I remember my expectations when I first decided to become an English teacher 40 long years ago. “Ah hah,” I thought, “this job will provide the solution to a number of nagging dissatisfactions I have with my current status in life. First, it’ll provide a passport to international travel. The world will be my oyster. Whatsmore, I’ll be getting paid to escape my humdrum life back home. Two, I’ll be able to meet and befriend interesting overseas residents – perhaps even form a romantic liason with one (or two, or three) of them. Three, the job will give me the opportunity to pass on the intracies of my native language to the grateful populace, enabling them to better their station in life and prospects for the future. Four, the cost of living in Asia is a fraction of what it is back home. Wow, bring it on!”

Another compelling attraction of EFL was that there was nothing I needed to do beforehand to prepare myself for my dramatic career change. I was a native English speaker, after all. My grammar was up to scratch, my vocabulary adequate, my people-skills satisfactory. All I needed to do was present myself at an English school overseas, and say “Here I am, and when do I start?”

I forget exactly when the disillusionment set in. Three, maybe four months later.
Disillusionment number one. I had joined a school in Jakarta where disorganization ruled the day. The management didn’t know what it was doing, the students’ needs were ignored, and teachers were treated as tiresome yet necessary evils. Was this just bad luck on my part, that my first school was of mickey mouse quality? Um, no… I was later to find that anywhere in Asia, badly run schools outnumber well-run ones by a ratio of 3:1.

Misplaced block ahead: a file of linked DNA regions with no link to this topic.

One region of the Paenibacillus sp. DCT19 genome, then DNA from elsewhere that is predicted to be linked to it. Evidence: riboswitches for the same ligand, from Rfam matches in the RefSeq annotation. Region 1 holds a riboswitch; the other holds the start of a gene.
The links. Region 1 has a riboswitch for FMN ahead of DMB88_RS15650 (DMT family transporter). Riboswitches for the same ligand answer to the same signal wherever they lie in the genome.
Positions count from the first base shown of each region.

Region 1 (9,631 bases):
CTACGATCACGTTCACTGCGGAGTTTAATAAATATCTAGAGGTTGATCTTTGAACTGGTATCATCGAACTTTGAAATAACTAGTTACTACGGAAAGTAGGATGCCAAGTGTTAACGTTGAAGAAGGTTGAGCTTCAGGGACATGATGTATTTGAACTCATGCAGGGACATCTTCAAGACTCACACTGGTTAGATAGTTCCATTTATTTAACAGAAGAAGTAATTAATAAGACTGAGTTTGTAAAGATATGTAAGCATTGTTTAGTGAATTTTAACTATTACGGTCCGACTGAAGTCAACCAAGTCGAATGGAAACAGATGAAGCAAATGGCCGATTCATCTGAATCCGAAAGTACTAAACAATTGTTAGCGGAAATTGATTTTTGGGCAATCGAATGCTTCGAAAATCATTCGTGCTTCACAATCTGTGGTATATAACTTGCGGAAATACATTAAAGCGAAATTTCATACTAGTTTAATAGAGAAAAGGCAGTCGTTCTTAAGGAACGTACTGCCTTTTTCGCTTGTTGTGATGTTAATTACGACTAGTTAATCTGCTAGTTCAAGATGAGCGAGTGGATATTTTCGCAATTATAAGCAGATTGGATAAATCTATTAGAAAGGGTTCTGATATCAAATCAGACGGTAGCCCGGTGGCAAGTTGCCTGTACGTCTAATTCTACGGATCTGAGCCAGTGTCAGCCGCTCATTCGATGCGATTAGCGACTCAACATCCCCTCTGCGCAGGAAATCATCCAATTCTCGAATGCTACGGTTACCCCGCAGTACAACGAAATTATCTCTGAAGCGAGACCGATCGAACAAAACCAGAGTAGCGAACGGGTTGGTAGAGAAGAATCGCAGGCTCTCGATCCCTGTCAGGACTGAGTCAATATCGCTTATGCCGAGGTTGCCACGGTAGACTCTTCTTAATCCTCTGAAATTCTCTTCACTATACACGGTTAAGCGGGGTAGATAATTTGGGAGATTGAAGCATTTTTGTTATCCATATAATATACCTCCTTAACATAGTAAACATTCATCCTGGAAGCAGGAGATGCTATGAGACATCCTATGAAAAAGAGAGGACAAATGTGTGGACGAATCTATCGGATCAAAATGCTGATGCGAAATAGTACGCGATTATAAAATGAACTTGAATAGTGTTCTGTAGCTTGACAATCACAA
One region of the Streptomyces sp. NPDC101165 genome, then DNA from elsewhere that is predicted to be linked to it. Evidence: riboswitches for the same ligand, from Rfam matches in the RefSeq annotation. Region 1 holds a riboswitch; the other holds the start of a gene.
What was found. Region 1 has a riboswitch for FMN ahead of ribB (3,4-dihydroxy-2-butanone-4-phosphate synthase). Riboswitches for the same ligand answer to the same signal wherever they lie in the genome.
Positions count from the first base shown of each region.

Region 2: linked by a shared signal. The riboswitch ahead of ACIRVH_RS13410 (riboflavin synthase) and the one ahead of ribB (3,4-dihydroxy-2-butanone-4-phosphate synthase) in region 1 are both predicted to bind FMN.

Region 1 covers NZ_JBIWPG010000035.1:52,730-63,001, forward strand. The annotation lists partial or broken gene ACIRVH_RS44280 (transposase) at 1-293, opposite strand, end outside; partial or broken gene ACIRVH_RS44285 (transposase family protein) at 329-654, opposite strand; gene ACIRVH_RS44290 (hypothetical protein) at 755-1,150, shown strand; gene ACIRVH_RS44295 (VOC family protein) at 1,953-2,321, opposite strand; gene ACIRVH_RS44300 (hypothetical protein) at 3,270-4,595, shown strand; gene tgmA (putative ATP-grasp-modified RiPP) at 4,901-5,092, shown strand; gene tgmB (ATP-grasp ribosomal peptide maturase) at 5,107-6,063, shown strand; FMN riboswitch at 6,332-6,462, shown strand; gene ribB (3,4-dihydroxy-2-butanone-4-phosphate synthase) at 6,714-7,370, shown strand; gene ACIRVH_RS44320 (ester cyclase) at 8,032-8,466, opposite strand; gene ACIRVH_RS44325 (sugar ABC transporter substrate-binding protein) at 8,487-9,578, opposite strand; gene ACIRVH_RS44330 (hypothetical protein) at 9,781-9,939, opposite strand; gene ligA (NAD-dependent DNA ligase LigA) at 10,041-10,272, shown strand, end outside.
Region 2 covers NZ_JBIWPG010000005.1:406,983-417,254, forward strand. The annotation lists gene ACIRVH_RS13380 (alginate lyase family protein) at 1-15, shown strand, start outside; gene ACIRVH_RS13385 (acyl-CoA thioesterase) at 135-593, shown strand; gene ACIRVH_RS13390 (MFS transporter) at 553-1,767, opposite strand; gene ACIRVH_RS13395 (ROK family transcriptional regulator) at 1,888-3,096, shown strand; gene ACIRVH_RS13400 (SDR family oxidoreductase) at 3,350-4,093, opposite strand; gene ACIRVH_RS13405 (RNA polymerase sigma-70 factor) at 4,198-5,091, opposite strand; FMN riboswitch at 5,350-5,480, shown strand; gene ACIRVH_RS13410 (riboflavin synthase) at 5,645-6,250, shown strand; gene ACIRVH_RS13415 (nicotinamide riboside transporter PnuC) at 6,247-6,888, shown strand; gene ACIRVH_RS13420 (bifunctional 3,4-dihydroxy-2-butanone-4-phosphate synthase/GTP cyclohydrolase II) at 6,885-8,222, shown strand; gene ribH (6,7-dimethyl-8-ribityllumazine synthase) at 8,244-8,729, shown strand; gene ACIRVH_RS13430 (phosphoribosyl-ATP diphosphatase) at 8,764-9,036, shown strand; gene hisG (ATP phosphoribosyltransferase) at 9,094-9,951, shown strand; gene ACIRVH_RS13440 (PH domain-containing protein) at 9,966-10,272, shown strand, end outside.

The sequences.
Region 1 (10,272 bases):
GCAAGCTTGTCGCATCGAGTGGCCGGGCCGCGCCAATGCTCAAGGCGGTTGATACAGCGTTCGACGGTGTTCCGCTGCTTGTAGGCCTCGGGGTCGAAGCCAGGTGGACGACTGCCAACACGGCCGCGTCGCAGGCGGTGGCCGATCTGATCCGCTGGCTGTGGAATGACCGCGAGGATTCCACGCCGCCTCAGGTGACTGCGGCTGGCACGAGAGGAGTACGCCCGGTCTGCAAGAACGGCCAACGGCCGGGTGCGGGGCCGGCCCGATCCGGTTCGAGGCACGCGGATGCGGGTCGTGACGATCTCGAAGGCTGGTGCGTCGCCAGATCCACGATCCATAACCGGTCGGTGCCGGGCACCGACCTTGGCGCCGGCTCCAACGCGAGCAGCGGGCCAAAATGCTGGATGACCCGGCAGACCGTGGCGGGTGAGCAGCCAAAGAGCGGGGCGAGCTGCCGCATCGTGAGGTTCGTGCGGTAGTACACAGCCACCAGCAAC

Disillusionment number two. My expectation that I’d be paid well for my contribution to the nation’s development was dashed by payday one. My pay was, in a word, peanuts. And therein lies a lesson for all newbies to the Asian EFL game. When you’re living in a country with a gross national product far lower than your own country’s, don’t expect to be paid at anywhere near the rates you’d get back home. No, no, no, no, no. Squash that thought right off.

Disillusionment number three. OK, so I’m being paid crap money, but look on the bright side: the cost of living is so low over here, I won’t need all that much money to get by. Well… yes and no. For one thing, the local shop-keepers, landlords and suppliers will see you as easy game; a foreigner, obviously loaded, possibly verging on millionaire, and ripe for over-charging. Your accommodation, your purchases, even down to that packet of ciggies you bought ten minutes ago, have all been price-adjusted accordingly in view of your foreigness. Call it a white-skin tax. Call it sliding-scale exchange-rate calibrations. Call it… ok, call it over-charging if you will, but there’s little point in getting hot under the collar about it. It’s a fact of overseas life. Welcome to Asia.